STUART, Fla. — The sale of dogs, cats and rabbits is now illegal in Martin County.
County commissioners voted unanimously Tuesday to change local ordinances to prohibit the retail sale of the animals, joining nearly 80 other counties or cities across the state to enact similar bans.
In Martin County, there are currently two stores that sell animals within the city limits of Stuart.
Employees or owners at The Noble Paw and Wags About You said they were not aware the county was planning to vote to change the law. Now, they have six months to sell the animals they have before doing so would be in violation of the ban.
“We are so shocked by this thing that happened today,” Jill Scott said.
Scott owns The Noble Paw with her daughter. She said she also owns an animal hospital in West Palm Beach.
“Good people can be in this industry too, doing it the right way,” Scott said.
Scott said she understands why pet stores get a bad reputation. Some have a history of selling animals from puppy mills or pets with serious health concerns.
She feels she is now paying the price for the “bad apples.”
“The thought that we would participate in something that would harm animals would be unconscionable to us,” Scott said.
She added that she knows from whom she’s buying animals.
“I just got back from Indiana a few weeks ago,” Scott said. “I went into the home of a gal who breeds our golden retrievers, Labradors and German shepherds and they breed them with their families around. They’re involved with their children.”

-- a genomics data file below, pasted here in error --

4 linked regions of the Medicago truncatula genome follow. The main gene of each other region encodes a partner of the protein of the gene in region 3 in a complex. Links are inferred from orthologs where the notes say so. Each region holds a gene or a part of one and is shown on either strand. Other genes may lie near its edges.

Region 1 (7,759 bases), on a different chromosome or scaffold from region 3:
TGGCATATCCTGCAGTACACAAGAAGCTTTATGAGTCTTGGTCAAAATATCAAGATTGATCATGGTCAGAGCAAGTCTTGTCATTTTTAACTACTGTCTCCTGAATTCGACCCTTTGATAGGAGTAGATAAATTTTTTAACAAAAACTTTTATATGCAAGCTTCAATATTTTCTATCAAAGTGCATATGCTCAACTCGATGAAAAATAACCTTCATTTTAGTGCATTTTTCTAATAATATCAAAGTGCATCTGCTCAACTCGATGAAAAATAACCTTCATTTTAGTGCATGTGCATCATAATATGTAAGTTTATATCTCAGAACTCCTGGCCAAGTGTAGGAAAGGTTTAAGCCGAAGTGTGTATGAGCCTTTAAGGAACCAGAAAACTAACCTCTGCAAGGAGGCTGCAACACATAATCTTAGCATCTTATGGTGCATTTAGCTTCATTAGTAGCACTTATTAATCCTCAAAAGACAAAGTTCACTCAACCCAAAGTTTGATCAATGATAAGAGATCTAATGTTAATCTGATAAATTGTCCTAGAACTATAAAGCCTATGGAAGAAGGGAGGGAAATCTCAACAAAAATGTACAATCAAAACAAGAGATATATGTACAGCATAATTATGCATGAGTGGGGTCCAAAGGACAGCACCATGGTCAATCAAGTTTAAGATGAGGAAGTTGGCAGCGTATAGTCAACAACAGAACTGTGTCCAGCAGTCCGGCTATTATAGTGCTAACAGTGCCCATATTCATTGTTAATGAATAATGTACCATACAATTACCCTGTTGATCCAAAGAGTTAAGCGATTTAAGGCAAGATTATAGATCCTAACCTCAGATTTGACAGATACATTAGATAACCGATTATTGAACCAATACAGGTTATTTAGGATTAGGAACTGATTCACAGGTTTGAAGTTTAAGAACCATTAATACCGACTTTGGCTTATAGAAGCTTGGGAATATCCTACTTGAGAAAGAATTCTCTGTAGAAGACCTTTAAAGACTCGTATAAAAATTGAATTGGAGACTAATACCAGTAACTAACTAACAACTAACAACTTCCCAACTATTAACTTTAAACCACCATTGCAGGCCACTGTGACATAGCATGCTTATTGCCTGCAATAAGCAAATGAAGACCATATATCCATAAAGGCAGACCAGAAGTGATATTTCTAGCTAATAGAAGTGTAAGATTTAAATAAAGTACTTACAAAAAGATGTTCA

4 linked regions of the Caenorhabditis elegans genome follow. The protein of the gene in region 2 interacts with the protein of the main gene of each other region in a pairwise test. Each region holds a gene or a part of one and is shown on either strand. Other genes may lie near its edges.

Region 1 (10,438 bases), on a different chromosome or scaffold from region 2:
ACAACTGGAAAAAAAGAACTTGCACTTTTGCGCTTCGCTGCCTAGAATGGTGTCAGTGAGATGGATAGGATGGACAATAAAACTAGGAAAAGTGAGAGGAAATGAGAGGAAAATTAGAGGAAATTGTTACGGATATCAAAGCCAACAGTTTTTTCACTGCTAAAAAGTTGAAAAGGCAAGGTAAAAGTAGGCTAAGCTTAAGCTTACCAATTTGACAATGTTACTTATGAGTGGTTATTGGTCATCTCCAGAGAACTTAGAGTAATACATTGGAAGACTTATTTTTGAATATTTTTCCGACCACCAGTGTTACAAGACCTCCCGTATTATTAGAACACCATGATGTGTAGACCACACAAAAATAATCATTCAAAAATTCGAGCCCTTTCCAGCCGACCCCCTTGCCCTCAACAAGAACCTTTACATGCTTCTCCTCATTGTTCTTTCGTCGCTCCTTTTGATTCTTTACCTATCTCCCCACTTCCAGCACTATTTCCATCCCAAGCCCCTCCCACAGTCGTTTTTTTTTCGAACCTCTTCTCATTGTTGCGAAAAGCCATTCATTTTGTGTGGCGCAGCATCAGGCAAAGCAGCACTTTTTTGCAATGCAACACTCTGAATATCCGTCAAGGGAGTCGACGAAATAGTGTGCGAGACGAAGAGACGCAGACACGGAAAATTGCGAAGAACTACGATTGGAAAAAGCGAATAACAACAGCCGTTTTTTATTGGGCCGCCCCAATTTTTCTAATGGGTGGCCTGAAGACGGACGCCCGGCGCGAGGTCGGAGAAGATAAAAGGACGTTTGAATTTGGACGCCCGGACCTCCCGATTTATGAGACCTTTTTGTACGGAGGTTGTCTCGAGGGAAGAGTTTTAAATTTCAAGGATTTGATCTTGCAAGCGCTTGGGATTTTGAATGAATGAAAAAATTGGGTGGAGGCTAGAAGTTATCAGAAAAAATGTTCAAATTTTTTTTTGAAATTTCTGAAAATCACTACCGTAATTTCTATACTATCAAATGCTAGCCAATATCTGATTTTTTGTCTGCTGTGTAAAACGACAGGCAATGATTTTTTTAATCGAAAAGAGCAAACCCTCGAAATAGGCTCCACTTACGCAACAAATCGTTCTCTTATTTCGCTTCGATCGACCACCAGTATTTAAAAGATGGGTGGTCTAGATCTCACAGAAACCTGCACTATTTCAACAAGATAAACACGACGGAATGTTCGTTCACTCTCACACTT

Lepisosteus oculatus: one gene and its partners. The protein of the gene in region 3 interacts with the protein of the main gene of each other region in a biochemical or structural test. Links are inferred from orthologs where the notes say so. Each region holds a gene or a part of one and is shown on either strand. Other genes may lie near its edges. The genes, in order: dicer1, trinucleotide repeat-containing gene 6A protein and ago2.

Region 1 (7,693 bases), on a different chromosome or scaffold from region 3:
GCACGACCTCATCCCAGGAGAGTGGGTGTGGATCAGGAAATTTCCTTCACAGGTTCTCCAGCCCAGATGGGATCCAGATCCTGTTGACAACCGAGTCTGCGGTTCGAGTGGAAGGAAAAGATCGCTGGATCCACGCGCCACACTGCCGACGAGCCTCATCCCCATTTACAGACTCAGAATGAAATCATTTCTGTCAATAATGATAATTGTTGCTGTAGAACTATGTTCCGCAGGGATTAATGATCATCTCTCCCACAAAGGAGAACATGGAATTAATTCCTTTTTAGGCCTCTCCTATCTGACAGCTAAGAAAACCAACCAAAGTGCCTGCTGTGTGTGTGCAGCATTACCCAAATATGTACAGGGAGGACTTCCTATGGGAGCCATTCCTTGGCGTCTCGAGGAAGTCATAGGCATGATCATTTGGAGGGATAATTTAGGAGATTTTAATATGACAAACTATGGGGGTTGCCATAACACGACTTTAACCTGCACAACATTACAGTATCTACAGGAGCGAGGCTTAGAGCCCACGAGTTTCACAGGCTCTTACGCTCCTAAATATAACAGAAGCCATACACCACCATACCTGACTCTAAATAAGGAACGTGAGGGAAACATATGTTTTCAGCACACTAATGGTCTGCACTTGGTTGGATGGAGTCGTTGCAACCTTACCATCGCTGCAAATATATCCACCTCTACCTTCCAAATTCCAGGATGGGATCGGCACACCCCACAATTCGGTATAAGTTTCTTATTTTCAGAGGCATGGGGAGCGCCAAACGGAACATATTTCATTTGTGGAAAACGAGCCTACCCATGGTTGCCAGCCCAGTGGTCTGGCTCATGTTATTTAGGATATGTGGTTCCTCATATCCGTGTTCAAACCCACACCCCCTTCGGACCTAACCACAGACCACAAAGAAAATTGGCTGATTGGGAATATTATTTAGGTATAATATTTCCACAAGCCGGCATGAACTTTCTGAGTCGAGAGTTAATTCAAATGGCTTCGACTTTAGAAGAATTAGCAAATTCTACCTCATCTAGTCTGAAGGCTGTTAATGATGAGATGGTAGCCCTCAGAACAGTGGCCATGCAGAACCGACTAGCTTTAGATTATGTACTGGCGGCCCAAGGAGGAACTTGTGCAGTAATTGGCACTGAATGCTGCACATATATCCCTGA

Animal rescue organizations praised the county’s decision, saying locally they have seen sick dogs that have come from dog stores. They also said the ban will help with pet overpopulation.
“If we don’t, what are we going to have? Ten pet stores here? Because none of our surrounding counties will allow them, so they’re all going to come here,” Keri Burgess, president of the Farm Dog Rescue, said.
Burgess helped propose the change to local laws.
“Even if they’re dogs that are trucked in from out of state, it’s not good for our community,” Burgess said. “From a rescue standpoint, I get between 10 and 15 surrender calls a day, so we already have a pet overpopulation problem.”
Nationwide, five states have passed total bans on the sale of dogs. Florida has not been able to pass a similar ban.
Scott could look to the city of Stuart to opt out of the ordinance as one way to stay in business, but county staff said they received support from city leaders when preparing the draft ordinance.
“We have invested our life savings into this endeavor as any new business does,” Scott said. “We were just licensed seven to eight months ago, so we signed a lease we’re responsible for. The thought someone would tell us we couldn’t do this without any due process, without any wrongdoing on our part, is, as an American, pretty scary.”
Rescue groups are also glad the law will be in place to prevent the purchase of animals as gifts for Christmas and Easter, which they claim often end up in shelters.